Sulfamic acid 100g
Sulfamic acid 100g
Sulfamic acid, also known as amidosulfonic acid, amidosulfuric acid, aminosulfonic acid, and sulfamidic acid, is a molecular compound with the formula H3NSO3. This colourless, water-soluble compound finds many applications. Sulfamic acid melts at 205 °C before decomposing at higher temperatures to water, sulfur trioxide, sulfur dioxide and nitrogen.
Sulfamic acid (H3NSO3) may be considered an intermediate compound between sulfuric acid (H2SO4), and sulfamide (H4N2SO2), effectively replacing a hydroxyl (–OH) group with an amine (–NH2) group at each step. This pattern can extend no further in either direction without breaking down the sulfonyl (–SO2–) moiety. Sulfamates are derivatives of sulfamic acid.
Chemical Formula: H3NSO3
Molecular weight: 97.10 g/mol
Melting point: 205 °C
Density: 2.15 g/cm3
Sulfamic acid is mainly a precursor to sweet-tasting compounds. Reaction with cyclohexylamine followed by addition of NaOH gives C6H11NHSO3Na, sodium cyclamate. Related compounds are also sweeteners, such as acesulfame potassium.
Sulfamates have been used in the design of many types of therapeutic agents such as antibiotics, nucleoside/nucleotide human immunodeficiency virus (HIV) reverse transcriptase inhibitors, HIV protease inhibitors (PIs), anticancer drugs (steroid sulfatase and carbonic anhydrase inhibitors), antiepileptic drugs, and weight loss drugs.
Sulfamic acid is used as an acidic cleaning agent, sometimes pure or as a component of proprietary mixtures, typically for metals and ceramics. It is frequently used for removing rust and limescale, replacing the more volatile and irritating hydrochloric acid, which is cheaper. It is often a component of household descaling agents, for example, Lime-A-Way Thick Gel contains up to 8% sulfamic acid and has pH 2.0–2.2, or detergents used for removal of limescale. When compared to most of the common strong mineral acids, sulfamic acid has desirable water descaling properties, low volatility, and low toxicity. It forms water-soluble salts of calcium and ferric iron.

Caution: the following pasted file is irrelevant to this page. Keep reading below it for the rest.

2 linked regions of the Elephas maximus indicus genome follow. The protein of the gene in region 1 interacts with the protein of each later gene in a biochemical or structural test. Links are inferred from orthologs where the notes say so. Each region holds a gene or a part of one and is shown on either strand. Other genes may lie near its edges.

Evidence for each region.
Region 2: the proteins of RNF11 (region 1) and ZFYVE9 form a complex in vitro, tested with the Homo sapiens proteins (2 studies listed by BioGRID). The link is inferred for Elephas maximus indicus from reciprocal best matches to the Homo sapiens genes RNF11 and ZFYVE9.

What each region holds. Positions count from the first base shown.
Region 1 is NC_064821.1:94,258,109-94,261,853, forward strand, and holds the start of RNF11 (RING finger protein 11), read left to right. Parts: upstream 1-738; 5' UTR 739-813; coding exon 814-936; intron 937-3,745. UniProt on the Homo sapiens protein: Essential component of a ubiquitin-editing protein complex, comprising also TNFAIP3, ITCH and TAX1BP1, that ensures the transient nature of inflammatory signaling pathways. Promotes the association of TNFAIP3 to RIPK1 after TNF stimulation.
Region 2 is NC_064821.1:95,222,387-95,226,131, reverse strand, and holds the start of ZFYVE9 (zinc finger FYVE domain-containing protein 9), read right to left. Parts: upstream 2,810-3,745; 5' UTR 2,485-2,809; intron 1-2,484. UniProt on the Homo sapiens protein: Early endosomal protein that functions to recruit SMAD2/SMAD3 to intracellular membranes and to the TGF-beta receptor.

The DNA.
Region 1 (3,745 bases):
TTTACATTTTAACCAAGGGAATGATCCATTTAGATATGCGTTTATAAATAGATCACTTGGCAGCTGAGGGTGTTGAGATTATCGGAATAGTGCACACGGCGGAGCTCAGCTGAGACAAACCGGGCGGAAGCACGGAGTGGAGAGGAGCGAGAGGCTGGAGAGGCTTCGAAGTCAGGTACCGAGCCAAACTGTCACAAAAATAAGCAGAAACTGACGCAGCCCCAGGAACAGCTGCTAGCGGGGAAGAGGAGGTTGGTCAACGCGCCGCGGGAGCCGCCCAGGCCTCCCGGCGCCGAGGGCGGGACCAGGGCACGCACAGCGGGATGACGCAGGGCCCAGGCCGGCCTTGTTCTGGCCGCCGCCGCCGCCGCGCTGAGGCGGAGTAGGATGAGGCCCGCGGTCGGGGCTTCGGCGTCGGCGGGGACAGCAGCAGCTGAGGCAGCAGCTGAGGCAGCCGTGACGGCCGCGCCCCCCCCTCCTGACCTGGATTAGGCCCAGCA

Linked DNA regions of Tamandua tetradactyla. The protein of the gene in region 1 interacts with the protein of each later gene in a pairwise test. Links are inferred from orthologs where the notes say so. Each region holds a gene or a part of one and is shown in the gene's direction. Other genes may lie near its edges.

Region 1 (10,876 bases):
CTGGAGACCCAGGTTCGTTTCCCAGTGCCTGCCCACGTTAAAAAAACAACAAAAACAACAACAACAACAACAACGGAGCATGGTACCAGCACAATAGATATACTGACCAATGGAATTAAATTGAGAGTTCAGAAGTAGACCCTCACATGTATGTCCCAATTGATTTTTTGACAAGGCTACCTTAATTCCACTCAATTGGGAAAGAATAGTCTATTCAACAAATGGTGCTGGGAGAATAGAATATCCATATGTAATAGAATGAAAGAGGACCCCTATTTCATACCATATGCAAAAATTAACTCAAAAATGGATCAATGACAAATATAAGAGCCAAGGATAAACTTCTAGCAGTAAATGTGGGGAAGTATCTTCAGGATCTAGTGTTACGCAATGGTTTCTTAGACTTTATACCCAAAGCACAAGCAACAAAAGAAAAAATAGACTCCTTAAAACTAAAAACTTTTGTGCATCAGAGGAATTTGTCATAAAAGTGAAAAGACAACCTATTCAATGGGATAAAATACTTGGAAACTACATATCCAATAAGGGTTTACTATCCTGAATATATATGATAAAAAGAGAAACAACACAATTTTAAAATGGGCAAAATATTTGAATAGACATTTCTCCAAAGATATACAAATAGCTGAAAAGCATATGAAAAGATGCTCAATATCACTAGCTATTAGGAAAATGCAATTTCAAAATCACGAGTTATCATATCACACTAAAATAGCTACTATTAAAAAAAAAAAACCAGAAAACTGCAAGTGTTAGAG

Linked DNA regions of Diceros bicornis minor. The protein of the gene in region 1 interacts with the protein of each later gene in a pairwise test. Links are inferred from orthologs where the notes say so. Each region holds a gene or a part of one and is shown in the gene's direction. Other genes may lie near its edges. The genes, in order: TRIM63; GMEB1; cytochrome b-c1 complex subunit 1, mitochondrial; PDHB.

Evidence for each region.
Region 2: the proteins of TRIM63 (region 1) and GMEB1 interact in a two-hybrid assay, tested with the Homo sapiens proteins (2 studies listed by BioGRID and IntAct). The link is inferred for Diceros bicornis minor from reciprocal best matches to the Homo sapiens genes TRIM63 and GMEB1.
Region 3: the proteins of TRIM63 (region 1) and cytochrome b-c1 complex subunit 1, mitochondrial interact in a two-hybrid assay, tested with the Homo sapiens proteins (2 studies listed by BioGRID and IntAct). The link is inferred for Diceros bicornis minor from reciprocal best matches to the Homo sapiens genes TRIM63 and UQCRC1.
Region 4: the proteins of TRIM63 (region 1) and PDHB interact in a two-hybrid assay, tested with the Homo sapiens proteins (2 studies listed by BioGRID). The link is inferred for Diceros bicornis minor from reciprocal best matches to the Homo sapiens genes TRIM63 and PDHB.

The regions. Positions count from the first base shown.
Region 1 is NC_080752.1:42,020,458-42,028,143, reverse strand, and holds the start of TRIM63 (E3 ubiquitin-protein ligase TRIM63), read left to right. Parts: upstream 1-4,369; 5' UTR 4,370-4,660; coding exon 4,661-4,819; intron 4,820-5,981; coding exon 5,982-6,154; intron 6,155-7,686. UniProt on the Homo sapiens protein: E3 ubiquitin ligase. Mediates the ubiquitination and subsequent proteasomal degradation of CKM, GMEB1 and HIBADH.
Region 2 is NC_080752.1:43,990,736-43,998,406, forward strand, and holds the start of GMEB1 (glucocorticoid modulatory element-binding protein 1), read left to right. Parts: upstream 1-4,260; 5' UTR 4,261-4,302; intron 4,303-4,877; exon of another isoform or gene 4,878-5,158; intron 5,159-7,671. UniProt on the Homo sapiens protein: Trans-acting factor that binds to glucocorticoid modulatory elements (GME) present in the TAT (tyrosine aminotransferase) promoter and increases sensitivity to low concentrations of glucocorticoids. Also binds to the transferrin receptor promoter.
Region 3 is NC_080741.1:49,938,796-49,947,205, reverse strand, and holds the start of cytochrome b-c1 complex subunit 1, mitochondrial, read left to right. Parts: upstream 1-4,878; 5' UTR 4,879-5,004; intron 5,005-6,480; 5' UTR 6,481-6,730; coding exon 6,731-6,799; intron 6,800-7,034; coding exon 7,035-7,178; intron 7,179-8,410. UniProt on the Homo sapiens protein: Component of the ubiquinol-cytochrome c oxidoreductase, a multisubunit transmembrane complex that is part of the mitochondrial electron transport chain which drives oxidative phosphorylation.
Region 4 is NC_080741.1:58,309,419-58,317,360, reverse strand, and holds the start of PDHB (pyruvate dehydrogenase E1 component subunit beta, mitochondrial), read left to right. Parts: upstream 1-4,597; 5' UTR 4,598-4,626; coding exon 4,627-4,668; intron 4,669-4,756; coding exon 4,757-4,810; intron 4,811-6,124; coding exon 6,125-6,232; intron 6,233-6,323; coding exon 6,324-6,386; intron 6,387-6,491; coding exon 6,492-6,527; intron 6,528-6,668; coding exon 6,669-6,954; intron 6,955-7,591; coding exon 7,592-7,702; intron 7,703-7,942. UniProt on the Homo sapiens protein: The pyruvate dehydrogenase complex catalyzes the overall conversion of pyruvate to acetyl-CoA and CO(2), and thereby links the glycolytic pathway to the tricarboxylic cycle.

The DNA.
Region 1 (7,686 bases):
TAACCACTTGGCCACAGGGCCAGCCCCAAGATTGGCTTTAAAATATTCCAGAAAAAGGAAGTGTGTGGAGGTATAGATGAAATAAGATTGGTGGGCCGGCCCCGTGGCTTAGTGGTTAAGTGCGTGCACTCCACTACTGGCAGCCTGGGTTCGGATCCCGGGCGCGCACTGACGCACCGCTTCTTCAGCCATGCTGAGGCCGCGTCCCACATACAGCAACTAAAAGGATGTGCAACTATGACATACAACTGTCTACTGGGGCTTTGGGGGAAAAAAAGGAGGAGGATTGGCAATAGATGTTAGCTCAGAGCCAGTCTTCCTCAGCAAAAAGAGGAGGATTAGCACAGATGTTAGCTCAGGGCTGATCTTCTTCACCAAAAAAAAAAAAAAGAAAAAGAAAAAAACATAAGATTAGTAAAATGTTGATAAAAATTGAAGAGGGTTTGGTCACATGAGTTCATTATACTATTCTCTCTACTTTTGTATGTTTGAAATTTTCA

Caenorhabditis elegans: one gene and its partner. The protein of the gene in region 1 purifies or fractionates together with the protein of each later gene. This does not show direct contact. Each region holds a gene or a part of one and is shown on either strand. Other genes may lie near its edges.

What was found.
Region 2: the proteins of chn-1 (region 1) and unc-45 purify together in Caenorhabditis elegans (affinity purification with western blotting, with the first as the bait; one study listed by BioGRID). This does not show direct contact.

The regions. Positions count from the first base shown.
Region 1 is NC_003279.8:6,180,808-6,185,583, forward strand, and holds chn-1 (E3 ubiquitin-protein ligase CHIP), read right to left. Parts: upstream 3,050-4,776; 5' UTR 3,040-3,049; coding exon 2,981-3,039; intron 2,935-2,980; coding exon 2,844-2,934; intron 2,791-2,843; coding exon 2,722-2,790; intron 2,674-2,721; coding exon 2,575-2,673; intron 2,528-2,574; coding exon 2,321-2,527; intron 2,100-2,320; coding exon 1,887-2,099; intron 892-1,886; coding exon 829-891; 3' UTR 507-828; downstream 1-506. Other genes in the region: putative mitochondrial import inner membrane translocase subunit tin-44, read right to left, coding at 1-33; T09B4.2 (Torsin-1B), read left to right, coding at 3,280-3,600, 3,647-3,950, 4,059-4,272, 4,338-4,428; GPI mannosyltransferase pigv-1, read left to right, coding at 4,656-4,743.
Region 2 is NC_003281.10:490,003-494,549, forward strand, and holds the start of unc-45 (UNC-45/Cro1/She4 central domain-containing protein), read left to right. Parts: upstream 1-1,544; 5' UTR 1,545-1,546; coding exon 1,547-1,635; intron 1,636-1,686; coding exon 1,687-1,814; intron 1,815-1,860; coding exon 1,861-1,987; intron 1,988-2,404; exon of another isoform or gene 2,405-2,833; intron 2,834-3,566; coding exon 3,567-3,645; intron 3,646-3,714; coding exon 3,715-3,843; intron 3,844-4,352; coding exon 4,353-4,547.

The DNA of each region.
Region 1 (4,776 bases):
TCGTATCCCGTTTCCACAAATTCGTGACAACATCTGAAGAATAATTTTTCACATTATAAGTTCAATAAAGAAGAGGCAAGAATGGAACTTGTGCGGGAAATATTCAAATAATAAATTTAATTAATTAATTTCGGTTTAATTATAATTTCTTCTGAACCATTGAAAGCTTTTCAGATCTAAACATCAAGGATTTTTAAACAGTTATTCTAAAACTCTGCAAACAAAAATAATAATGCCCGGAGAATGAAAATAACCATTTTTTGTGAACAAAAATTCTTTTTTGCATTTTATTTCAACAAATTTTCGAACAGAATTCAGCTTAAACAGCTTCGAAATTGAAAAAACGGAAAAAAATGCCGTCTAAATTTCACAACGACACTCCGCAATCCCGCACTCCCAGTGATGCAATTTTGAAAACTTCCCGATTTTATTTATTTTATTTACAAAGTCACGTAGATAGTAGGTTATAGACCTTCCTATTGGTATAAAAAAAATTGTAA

Sulfamic acid is preferable to hydrochloric acid in household use, due to its intrinsic safety. If erroneously mixed with hypochlorite based products such as bleach, it does not form chlorine gas, whereas the most common acids would; the reaction (neutralisation) with ammonia, produces a salt, as depicted in the section above.
It also finds applications in the industrial cleaning of dairy and brewhouse equipment. Although it is considered less corrosive than hydrochloric acid, corrosion inhibitors are often added to the commercial cleansers of which it is a component. It can be used for descaling home coffee and espresso machines and in denture cleaners.
Food-grade phosphoric acid (additive E338) is used to acidify foods and beverages such as various colas and jams, providing a tangy or sour taste. Soft drinks containing phosphoric acid, which would include Coca-Cola, are sometimes called phosphate sodas or phosphates. Phosphoric acid in soft drinks has the potential to cause dental erosion. Phosphoric acid also has the potential to contribute to the formation of kidney stones, especially in those who have had kidney stones previously.
Specific applications of phosphoric acid include:
- In anti-rust treatment by phosphate conversion coating or passivation
- As an external standard for phosphorus-31 nuclear magnetic resonance.
- In phosphoric acid fuel cells.
- In activated carbon production.
- In compound semiconductor processing, to etch Indium gallium arsenide selectively with respect to indium phosphide.
- In microfabrication to etch silicon nitride selectively with respect to silicon dioxide.
- As a pH adjuster in cosmetics and skin-care products.
- As a sanitizing agent in the dairy, food, and brewing industries.